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A collection of photographs from Clinton Young's life.
A RUSH TO JUDGMENT
Clinton Young is a 34-year-old Texas Death Row inmate who faces an Oct. 26 execution for a murder he did not commit.
In his 14 years on Death Row, Clint has never waivered in maintaining his innocence. Now, new scientific evidence, combined with sworn witness statements, exonerates him. And it points the finger directly at another man - Young's co-defendant, who became the prosecution's star witness at Young’s 2003 trial.
This website is intended to increase public awareness about Clint's case, as well as provide evidence that proves Young was framed. It also reflects the latest developments in our efforts to save a man’s life and stop what would be a gross miscarriage of justice if his execution is carried out.
Born July 19, 1983 in Pittsburg, Texas, Clint seemed doomed from the start.
The product of a broken home, Clint’s early life was scarred by trauma. Violence and abuse inflicted by his alcoholic father and others was so severe and persistent that, by the time Clint was a teenager, he was among the fewer than 1% of people who suffer all 10 adverse childhood experiences that experts say lead to adult dysfunction.
By 13, he had fallen in with the wrong crowd. With his addicted father as an example, he began using drugs. At age fourteen he was sent away to the Texas Youth Authority, a violent and scandal-plagued prison for teenage boys. He emerged from TYC at 17, further traumatized and lacking job skills. He took jobs as a carpet layer and started community college, hoping to turn his life around.
But Clint dropped out and began hanging out with his meth-addicted older brother at a ramshackle motel in East Texas—a violent haven for drug users and criminals.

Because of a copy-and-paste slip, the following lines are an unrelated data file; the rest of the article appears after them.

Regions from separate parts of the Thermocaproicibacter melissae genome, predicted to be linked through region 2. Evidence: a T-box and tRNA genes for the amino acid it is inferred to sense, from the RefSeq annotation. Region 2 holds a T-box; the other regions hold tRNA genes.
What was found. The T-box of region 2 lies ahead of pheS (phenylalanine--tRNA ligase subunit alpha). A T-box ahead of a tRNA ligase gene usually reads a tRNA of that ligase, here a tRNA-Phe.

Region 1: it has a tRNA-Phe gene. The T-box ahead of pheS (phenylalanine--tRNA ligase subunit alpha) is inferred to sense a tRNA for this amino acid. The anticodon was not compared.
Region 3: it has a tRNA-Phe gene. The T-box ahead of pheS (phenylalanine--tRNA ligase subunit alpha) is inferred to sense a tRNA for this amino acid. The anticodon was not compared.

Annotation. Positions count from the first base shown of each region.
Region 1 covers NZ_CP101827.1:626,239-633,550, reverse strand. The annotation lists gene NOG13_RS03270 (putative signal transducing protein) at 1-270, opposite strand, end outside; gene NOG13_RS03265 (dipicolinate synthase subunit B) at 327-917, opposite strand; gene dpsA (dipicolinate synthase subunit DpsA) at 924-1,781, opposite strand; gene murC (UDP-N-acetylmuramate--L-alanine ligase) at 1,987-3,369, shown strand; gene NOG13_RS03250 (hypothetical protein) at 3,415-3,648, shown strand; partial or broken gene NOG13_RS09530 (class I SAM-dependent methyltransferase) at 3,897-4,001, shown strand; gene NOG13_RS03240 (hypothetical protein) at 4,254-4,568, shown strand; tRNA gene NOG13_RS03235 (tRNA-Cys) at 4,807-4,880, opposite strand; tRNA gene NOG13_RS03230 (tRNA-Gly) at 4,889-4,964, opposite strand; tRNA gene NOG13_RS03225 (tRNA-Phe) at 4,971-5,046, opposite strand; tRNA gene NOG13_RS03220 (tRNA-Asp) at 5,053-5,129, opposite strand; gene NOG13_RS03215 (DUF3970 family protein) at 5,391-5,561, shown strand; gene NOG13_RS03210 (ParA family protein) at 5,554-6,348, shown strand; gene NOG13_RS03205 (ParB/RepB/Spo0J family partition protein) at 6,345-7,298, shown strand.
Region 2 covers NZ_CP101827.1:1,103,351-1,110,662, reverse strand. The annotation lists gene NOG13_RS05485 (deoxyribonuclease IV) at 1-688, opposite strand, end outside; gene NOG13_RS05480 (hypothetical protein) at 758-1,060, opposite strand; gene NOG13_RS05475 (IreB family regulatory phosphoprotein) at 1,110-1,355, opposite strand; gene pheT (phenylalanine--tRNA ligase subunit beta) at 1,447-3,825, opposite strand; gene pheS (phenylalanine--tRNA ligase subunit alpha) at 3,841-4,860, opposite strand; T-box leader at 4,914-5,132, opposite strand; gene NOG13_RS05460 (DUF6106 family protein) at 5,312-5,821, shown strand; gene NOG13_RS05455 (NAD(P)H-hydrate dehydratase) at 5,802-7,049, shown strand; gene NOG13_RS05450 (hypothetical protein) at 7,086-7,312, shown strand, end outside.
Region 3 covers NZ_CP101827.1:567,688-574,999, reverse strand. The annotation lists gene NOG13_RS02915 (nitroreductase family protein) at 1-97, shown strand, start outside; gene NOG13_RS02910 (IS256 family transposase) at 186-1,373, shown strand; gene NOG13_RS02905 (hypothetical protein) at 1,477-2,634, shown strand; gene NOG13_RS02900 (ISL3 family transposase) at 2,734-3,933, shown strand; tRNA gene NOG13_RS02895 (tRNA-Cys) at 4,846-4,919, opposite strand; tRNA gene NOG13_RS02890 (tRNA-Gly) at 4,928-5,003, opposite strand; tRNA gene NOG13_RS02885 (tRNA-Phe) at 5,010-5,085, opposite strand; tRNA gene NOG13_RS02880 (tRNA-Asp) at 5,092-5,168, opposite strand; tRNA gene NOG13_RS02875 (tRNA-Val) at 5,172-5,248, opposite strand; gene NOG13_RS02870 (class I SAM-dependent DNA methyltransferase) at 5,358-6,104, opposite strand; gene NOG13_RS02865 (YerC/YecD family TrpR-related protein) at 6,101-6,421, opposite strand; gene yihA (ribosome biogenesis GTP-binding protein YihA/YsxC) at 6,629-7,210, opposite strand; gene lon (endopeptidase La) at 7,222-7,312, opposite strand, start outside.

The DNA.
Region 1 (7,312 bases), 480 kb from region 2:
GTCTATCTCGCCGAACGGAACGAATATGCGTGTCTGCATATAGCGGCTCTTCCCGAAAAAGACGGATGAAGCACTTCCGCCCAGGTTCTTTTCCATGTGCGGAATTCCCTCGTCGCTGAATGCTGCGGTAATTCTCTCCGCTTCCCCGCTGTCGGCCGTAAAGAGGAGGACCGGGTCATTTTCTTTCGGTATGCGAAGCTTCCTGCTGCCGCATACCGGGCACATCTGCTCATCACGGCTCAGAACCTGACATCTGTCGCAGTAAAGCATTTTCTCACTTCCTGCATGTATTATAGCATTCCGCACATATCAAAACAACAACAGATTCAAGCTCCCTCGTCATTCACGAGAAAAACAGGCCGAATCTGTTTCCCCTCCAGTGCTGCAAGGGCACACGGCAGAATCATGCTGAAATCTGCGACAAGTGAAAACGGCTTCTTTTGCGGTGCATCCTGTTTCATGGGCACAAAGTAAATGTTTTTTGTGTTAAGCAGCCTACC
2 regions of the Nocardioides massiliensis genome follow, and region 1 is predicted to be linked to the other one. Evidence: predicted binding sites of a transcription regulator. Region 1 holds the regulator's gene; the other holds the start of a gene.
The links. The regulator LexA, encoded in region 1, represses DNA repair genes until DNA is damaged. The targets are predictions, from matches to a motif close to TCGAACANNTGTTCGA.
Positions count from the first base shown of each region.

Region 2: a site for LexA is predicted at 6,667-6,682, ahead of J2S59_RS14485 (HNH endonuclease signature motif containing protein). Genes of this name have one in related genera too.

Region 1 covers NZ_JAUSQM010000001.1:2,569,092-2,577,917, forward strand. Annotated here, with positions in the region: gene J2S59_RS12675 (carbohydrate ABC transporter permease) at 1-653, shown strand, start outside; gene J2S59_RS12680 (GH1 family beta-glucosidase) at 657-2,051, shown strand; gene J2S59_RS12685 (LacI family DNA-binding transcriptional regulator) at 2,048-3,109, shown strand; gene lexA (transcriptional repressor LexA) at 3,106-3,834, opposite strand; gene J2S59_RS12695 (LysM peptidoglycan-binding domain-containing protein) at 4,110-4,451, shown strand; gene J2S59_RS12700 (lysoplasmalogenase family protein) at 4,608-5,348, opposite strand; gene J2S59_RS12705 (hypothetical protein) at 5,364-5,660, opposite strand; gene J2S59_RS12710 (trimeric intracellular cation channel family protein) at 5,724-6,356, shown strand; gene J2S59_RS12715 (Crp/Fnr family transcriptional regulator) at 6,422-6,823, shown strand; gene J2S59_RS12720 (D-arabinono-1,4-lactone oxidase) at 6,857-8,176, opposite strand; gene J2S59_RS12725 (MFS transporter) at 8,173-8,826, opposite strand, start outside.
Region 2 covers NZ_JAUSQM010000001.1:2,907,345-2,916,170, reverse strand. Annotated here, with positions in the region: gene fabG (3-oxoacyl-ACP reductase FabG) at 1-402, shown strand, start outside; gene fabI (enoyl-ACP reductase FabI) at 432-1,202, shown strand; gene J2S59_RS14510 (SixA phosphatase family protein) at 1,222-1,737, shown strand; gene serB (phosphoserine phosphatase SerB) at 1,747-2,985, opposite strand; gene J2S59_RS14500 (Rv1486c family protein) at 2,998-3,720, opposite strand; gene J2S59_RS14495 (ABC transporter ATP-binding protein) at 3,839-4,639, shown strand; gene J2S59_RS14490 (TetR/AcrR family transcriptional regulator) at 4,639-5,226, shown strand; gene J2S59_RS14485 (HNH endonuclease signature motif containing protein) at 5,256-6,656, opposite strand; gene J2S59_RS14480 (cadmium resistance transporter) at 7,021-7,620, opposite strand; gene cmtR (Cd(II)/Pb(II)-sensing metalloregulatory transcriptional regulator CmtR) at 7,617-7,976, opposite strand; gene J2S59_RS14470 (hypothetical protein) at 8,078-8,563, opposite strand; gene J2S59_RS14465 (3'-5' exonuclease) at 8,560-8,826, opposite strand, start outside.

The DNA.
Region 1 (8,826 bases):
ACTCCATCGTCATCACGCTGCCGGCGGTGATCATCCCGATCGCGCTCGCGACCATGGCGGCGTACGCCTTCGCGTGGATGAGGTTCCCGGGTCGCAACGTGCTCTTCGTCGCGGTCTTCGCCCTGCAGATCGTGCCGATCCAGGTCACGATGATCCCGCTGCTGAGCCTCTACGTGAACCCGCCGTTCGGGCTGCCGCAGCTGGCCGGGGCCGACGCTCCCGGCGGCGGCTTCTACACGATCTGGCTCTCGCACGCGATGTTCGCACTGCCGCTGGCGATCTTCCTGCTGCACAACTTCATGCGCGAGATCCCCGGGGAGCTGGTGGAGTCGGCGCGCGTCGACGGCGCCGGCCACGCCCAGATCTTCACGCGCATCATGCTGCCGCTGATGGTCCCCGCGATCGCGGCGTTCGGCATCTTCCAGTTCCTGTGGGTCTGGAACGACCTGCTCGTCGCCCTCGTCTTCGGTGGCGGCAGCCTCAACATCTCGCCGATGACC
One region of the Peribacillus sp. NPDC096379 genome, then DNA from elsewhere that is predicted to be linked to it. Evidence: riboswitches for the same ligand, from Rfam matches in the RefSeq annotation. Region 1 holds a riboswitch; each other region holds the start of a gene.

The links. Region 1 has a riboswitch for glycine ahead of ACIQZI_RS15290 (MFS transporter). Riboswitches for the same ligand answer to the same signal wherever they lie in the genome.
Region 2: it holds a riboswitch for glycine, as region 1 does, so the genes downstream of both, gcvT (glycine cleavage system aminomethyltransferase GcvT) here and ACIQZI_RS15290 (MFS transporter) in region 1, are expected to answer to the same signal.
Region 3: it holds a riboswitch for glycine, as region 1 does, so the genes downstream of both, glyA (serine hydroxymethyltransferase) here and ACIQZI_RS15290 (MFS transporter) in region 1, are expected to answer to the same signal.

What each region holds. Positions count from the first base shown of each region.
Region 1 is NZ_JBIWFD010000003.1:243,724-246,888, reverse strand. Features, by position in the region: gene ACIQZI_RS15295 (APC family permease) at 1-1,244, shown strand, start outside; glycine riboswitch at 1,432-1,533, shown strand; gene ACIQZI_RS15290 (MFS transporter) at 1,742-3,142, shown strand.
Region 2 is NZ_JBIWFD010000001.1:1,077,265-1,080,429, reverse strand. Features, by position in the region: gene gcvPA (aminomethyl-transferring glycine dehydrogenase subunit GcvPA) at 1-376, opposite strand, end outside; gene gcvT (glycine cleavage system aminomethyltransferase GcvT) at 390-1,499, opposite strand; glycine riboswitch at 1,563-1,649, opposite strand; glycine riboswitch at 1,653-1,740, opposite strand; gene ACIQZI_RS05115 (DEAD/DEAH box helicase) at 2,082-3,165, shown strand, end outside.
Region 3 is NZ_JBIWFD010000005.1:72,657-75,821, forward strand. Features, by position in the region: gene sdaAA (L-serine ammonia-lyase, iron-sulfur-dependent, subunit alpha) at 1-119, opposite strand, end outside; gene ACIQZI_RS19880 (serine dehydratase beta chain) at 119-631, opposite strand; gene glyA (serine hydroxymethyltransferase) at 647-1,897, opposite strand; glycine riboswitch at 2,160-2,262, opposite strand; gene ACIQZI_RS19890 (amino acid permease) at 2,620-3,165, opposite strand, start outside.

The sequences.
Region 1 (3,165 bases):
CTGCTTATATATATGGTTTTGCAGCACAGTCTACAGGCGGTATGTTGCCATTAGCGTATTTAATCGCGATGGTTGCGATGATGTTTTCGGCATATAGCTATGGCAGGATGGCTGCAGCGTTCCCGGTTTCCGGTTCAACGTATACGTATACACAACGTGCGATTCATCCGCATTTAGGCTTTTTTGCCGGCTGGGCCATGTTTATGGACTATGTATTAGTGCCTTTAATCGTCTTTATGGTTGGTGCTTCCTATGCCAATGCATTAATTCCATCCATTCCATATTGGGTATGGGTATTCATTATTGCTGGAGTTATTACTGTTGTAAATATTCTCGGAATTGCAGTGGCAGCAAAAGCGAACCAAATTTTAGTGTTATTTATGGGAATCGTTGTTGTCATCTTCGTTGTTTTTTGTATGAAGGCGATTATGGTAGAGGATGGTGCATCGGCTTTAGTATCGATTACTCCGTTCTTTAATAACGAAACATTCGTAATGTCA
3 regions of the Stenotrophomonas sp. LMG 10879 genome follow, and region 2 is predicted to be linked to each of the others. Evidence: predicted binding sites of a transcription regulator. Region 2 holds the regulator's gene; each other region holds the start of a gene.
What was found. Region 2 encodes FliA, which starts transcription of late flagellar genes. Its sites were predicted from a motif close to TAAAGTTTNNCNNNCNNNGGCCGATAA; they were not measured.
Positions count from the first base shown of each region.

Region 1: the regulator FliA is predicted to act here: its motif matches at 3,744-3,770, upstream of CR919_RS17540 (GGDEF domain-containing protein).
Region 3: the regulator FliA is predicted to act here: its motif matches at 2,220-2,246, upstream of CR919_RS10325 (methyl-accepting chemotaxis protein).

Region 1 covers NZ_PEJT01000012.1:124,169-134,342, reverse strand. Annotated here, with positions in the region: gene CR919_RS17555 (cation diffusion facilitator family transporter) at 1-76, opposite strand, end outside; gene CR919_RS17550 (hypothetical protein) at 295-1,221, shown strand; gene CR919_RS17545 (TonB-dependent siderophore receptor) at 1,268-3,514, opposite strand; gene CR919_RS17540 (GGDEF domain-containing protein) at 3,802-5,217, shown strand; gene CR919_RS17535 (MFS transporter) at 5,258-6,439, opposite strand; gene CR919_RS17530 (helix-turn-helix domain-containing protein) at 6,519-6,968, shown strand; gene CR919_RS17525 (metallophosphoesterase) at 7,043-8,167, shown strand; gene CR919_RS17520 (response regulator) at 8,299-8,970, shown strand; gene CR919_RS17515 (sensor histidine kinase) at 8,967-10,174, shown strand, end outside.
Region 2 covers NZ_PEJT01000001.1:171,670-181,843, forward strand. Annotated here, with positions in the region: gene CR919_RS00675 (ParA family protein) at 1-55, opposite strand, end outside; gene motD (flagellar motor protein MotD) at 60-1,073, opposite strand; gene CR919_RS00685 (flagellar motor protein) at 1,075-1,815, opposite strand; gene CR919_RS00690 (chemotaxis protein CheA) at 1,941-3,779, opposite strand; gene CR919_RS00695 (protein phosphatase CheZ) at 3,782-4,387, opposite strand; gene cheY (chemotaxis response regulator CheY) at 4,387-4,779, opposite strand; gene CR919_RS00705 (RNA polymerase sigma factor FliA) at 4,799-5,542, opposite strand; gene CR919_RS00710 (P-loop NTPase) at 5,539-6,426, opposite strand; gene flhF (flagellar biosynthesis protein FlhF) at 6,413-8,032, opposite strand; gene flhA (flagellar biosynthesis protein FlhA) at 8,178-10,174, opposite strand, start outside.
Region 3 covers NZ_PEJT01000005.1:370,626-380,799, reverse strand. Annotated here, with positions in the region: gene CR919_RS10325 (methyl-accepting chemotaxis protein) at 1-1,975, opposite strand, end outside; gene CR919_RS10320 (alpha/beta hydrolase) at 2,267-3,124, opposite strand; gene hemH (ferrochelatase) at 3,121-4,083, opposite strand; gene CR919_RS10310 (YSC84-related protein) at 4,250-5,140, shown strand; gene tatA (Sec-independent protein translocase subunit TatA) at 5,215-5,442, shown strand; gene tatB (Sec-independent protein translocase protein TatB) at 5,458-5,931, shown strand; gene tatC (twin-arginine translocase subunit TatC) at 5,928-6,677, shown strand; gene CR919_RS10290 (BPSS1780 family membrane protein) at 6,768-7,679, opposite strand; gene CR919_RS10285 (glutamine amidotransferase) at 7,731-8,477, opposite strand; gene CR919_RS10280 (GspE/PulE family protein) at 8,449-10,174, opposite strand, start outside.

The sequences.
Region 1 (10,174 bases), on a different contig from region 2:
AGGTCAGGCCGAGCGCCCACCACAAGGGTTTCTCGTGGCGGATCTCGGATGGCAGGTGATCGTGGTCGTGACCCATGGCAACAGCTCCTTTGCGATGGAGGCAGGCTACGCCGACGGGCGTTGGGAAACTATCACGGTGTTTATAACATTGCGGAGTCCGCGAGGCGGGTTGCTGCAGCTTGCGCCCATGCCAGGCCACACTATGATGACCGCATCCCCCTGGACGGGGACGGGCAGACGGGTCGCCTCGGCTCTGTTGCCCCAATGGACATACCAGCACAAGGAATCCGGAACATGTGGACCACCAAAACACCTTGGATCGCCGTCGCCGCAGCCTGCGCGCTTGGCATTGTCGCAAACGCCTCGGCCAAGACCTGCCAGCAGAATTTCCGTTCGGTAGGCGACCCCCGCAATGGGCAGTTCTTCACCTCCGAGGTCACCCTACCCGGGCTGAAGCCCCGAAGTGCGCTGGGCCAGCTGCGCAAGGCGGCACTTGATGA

Two days after Thanksgiving 2001 Young—then 18 years old—was at the motel with a group of three older men. They were longtime associates who befriended Young. The men decided to travel to a drug house in a neighboring town and convinced another meth user, Doyle Douglas, to drive them there in his car.
Douglas ended up shot in the head three times and his body was dumped in the woods. Clint and one of the older drug users—David Page—took off on a drug-fueled getaway to Midland.
On the way to Midland, Clint and Page decided to steal another vehicle. One of the men carjacked a truck and kidnapped its driver, Samuel Petrey, a 54-year-old grandfather who had stopped at a market for groceries..
After Page learned the next morning that police were looking for him, Page and Young drove Petrey to a remote oil pump site near Midland. Petrey’s body was found there later in the morning, two bullets in his head. Also left behind were a pair of men's gloves.
Petrey's murder raised the stakes.
Coming within 36 hours of the first murder, Petry's killing allowed prosecutors to seek special circumstances, which, under Texas law, made the shooter eligible for the death penalty. The question of who pulled the trigger dictated whether Clint or Page would end up on Texas's infamous death row, where almost four times the number of inmates have been executed than in any other state.